Morse, D.C. - \ 1995
Agricultural University. Promotor(en): J.H. Koeman; A. Brouwer. - S.l. : Morse - ISBN 9789054853756 - 175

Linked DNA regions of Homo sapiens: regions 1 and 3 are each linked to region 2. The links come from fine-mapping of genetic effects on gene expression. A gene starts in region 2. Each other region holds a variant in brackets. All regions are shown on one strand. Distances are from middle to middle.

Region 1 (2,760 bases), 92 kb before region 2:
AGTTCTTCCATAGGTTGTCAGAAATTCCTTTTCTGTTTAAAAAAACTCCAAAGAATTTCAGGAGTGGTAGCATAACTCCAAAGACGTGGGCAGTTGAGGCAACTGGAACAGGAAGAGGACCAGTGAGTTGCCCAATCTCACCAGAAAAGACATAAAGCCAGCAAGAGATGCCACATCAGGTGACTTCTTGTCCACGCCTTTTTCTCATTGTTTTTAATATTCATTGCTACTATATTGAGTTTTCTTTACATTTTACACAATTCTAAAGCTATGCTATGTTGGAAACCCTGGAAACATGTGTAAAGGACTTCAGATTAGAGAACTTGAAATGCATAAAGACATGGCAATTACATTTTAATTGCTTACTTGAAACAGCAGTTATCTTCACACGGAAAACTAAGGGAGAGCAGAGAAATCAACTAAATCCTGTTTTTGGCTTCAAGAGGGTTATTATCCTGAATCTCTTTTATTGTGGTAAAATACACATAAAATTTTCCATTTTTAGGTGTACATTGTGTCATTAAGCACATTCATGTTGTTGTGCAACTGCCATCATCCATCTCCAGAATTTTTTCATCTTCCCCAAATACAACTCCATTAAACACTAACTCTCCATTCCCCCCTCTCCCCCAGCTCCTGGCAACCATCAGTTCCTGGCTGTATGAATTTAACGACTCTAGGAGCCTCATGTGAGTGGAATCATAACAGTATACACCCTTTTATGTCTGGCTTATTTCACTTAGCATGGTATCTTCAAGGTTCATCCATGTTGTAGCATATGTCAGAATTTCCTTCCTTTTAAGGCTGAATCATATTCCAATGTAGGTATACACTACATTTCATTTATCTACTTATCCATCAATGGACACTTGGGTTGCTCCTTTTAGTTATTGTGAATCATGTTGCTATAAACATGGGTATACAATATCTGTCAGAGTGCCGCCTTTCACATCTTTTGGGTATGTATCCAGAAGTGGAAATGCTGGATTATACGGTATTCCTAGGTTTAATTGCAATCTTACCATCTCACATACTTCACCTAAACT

toxische stoffen - polychloorbifenylen - zenuwstelsel - zintuigorganen - neurofysiologie - neurologie - osmose - tropismen - schildklier - ratten - xenobiotica - fysische factoren - chemische factoren - toxic substances - polychlorinated biphenyls - nervous system - sense organs - neurophysiology - neurology - osmosis - tropisms - thyroid gland - rats - xenobiotics - physical factors - chemical factors - cum laude